While rain is critical to our survival (as humans and as farmers), the rain has seemed unrelenting this fall, and we’ll have another inch or two by the time this current storm is done. It’s been slowing us down in the field as we have to wait to time root-digging harvests just right, and it’s been slowing our crops down too. Rainy days mean less sunlight (which obviously slows plant growth) but water-logged soils also slow plant growth. Plant roots (and their partners in crime, the soil microbes and mycelium) need oxygen to draw nutrients from the soil. When the ground is soaked with rain, oxygen can’t get to the plant roots and their friends, which hampers their ability to collect the nutrients they need out of the soil.
We’re seeing this affecting several different crops right now–smaller Carrots than we’re usually harvesting at this time of year, smaller Kale plants, as well as delays to harvesting some crops. Despite the challenge of all this rain, we were able to finish planting two important fall-planted crops for next year: Sunchokes and Garlic.
The Sunchokes (aka Jerusalem Artichokes) that are in the CSA, the Organic Harvest Boxes, and in the Farmstand this week were planted last fall and we’re happy they’re finally ready to eat. With the cold nights coming later this week, cranking up the oven to roast some Sunchokes sounds like the perfect plan to chase away the cold, rainy blues.
Early November is still a heavy harvesting season on the farm, and our harvest crew is hopping. We’re still bringing in fresh greens every day, plus digging a lot of root veggies & tubers that we’re stashing away for the long winter months. Harvesting is some of the most satisfying work on the farm, which is one of the reasons we call this time of year the Sweetest Season. All our planning and hard work throughout the whole year is coming to fruition.
The vegetables in season now are also some of the sweetest we grow. Leafy greens like Lettuce and Kale actually get sweeter with cold weather. Chilly nights signal our crops to produce more sugar in their leaves to prevent the water in their cells from freezing (and bursting the cells, causing the plants to die).Root veggies like Carrots bump up sugar production in their roots as a way to store enough energy to make it through the winter. When we harvest these crops now, in this window of time in the late fall, we capture all that sweetness. But like everything on the farm, we have to savor it now, because the sun sets quickly on this moment.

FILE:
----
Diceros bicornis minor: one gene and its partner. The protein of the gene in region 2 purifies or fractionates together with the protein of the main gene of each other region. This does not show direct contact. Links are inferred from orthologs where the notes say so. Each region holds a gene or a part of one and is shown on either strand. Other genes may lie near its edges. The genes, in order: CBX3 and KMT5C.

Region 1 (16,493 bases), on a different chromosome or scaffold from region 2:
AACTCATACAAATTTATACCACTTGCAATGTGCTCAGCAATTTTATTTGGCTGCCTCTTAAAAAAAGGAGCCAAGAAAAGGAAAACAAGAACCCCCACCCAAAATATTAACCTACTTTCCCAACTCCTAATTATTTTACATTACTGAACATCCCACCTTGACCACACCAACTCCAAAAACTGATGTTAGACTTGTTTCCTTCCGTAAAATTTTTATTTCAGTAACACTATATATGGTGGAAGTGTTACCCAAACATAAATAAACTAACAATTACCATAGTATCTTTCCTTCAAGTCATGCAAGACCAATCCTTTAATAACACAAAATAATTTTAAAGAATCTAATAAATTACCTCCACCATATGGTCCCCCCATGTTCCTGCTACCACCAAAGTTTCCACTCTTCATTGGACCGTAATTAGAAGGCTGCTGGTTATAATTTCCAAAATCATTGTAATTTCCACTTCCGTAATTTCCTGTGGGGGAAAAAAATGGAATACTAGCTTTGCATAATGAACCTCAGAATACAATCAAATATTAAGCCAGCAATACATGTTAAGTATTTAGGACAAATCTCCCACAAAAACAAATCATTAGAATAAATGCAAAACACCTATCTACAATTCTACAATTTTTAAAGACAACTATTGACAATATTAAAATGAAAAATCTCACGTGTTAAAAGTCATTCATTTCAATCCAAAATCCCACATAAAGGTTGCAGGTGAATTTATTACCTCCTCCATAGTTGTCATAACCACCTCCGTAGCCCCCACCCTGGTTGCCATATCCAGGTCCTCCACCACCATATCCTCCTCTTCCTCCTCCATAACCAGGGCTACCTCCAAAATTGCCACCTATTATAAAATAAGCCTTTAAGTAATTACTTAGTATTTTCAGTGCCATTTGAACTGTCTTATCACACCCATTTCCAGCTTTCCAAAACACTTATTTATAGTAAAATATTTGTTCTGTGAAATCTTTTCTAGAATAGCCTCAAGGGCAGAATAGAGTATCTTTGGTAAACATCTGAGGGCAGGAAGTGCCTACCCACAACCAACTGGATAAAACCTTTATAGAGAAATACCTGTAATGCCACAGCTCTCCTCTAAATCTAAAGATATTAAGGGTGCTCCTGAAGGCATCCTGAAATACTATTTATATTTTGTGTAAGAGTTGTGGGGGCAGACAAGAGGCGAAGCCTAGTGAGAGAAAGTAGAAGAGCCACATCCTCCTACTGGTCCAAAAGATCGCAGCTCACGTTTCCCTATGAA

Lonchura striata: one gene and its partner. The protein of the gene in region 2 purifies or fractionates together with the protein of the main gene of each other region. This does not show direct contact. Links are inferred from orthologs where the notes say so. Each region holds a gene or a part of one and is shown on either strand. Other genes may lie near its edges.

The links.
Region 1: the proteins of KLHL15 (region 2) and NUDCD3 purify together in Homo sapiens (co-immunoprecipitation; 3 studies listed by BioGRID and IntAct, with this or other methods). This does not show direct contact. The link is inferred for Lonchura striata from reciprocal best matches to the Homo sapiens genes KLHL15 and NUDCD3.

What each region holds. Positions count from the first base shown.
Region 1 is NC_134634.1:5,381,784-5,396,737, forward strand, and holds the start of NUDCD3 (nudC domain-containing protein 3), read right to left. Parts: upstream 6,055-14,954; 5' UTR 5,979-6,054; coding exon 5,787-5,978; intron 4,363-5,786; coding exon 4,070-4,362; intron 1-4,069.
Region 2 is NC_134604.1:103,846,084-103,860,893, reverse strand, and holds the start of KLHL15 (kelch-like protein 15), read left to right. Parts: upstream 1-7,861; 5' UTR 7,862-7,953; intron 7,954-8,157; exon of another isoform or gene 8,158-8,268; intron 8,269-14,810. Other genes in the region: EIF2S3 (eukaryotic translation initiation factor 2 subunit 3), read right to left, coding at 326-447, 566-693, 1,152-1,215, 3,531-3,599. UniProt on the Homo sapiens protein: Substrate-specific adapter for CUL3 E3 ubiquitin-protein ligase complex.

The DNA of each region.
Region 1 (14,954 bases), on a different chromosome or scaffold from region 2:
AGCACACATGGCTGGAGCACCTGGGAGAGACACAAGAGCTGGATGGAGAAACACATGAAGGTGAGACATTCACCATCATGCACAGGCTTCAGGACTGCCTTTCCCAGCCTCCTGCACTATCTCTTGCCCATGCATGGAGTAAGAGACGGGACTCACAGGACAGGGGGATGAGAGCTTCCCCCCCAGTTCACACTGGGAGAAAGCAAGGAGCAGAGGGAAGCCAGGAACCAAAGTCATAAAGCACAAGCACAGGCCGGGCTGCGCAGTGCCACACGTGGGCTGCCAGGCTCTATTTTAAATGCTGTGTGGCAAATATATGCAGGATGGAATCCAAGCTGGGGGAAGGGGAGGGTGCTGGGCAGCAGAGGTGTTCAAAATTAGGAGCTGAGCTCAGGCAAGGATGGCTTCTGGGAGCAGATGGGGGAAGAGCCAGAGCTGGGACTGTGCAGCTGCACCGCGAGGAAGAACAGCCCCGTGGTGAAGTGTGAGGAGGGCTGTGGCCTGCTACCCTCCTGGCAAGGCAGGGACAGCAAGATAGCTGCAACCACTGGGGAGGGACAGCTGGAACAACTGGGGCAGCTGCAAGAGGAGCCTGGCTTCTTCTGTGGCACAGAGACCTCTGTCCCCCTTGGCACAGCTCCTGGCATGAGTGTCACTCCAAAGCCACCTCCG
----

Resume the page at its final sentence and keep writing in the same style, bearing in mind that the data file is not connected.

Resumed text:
Fall Gardening Special!
Attention growers & gardeners! We’re having a sale on all our Certified Organic Coast of Maine stock: 25% off on mulches, composts & top soil! In stock currently:
Thanksgiving Pies from Bushel + Crumb are returning!
Thanksgiving is right around the corner and we’re menu-planning already! If you’d like to outsource dessert this year, we’ll have Bushel + Crumb’s fabulous pies available again.
Choices will be:
Caramel Apple Cranberry
Wild Maine Blueberry Maple
Sweet Potato & Coconut Custard (so good!)
Salted Honey Walnut
Savory Winter Squash with Caramelized Onions (not a dessert pie, but excellent nevertheless!)
We’ll have them available for sale on the Tuesday afternoon and Wednesday before Thanksgiving, or you can pre-order to guarantee you get exactly the types and quantities you want. The pre-order deadline is Thursday, Nov. 15th.